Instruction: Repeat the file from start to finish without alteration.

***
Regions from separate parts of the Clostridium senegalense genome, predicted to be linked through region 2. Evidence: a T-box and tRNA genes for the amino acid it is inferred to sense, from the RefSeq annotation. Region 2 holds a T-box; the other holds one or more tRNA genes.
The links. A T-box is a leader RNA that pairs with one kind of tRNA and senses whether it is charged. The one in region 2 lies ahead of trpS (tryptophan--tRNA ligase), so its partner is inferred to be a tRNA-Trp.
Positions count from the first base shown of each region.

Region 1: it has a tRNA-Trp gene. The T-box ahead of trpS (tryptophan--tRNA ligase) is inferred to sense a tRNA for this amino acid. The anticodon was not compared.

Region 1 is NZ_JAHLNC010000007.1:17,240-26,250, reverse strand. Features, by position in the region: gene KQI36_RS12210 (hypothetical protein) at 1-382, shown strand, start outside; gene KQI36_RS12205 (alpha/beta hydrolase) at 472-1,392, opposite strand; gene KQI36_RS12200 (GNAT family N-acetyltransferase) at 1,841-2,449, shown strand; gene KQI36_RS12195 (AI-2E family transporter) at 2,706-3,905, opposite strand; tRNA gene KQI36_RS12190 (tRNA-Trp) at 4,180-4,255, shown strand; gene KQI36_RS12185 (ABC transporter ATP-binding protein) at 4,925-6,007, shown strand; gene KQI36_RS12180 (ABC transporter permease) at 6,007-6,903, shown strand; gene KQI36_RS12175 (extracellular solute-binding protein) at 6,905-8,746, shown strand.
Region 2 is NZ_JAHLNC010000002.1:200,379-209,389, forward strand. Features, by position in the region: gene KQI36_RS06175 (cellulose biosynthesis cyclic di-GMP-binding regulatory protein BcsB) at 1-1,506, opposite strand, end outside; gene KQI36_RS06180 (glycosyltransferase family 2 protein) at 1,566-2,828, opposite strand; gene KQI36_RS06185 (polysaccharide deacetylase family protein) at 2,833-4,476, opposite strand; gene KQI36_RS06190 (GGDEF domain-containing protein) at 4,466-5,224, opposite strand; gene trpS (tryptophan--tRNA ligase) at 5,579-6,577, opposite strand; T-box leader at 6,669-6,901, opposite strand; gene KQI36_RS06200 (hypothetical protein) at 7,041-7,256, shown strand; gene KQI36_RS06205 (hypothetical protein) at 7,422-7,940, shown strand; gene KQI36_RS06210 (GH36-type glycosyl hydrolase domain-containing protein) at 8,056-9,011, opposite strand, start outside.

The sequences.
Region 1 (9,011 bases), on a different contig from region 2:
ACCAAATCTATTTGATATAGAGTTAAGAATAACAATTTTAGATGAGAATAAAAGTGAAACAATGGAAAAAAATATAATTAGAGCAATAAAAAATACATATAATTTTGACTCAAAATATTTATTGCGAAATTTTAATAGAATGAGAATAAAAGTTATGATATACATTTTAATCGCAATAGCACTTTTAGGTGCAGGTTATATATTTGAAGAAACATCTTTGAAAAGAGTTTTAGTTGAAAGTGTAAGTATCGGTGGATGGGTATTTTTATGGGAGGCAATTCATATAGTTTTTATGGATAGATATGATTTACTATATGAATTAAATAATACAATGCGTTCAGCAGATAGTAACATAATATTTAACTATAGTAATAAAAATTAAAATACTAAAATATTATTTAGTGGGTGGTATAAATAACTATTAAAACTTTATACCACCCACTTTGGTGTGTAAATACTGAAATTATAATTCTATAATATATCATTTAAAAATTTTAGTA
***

Regions from separate parts of the Clostridium senegalense genome, predicted to be linked through region 2. Evidence: a T-box and tRNA genes for the amino acid it is inferred to sense, from the RefSeq annotation. Region 2 holds a T-box; the other holds one or more tRNA genes.
The links. A T-box is a leader RNA that pairs with one kind of tRNA and senses whether it is charged. The one in region 2 lies ahead of trpS (tryptophan--tRNA ligase), so its partner is inferred to be a tRNA-Trp.
Positions count from the first base shown of each region.

Region 1: it has a tRNA-Trp gene. The T-box ahead of trpS (tryptophan--tRNA ligase) is inferred to sense a tRNA for this amino acid. The anticodon was not compared.

Region 1 is NZ_JAHLNC010000007.1:17,240-26,250, reverse strand. Features, by position in the region: gene KQI36_RS12210 (hypothetical protein) at 1-382, shown strand, start outside; gene KQI36_RS12205 (alpha/beta hydrolase) at 472-1,392, opposite strand; gene KQI36_RS12200 (GNAT family N-acetyltransferase) at 1,841-2,449, shown strand; gene KQI36_RS12195 (AI-2E family transporter) at 2,706-3,905, opposite strand; tRNA gene KQI36_RS12190 (tRNA-Trp) at 4,180-4,255, shown strand; gene KQI36_RS12185 (ABC transporter ATP-binding protein) at 4,925-6,007, shown strand; gene KQI36_RS12180 (ABC transporter permease) at 6,007-6,903, shown strand; gene KQI36_RS12175 (extracellular solute-binding protein) at 6,905-8,746, shown strand.
Region 2 is NZ_JAHLNC010000002.1:200,379-209,389, forward strand. Features, by position in the region: gene KQI36_RS06175 (cellulose biosynthesis cyclic di-GMP-binding regulatory protein BcsB) at 1-1,506, opposite strand, end outside; gene KQI36_RS06180 (glycosyltransferase family 2 protein) at 1,566-2,828, opposite strand; gene KQI36_RS06185 (polysaccharide deacetylase family protein) at 2,833-4,476, opposite strand; gene KQI36_RS06190 (GGDEF domain-containing protein) at 4,466-5,224, opposite strand; gene trpS (tryptophan--tRNA ligase) at 5,579-6,577, opposite strand; T-box leader at 6,669-6,901, opposite strand; gene KQI36_RS06200 (hypothetical protein) at 7,041-7,256, shown strand; gene KQI36_RS06205 (hypothetical protein) at 7,422-7,940, shown strand; gene KQI36_RS06210 (GH36-type glycosyl hydrolase domain-containing protein) at 8,056-9,011, opposite strand, start outside.

The sequences.
Region 1 (9,011 bases), on a different contig from region 2:
ACCAAATCTATTTGATATAGAGTTAAGAATAACAATTTTAGATGAGAATAAAAGTGAAACAATGGAAAAAAATATAATTAGAGCAATAAAAAATACATATAATTTTGACTCAAAATATTTATTGCGAAATTTTAATAGAATGAGAATAAAAGTTATGATATACATTTTAATCGCAATAGCACTTTTAGGTGCAGGTTATATATTTGAAGAAACATCTTTGAAAAGAGTTTTAGTTGAAAGTGTAAGTATCGGTGGATGGGTATTTTTATGGGAGGCAATTCATATAGTTTTTATGGATAGATATGATTTACTATATGAATTAAATAATACAATGCGTTCAGCAGATAGTAACATAATATTTAACTATAGTAATAAAAATTAAAATACTAAAATATTATTTAGTGGGTGGTATAAATAACTATTAAAACTTTATACCACCCACTTTGGTGTGTAAATACTGAAATTATAATTCTATAATATATCATTTAAAAATTTTAGTA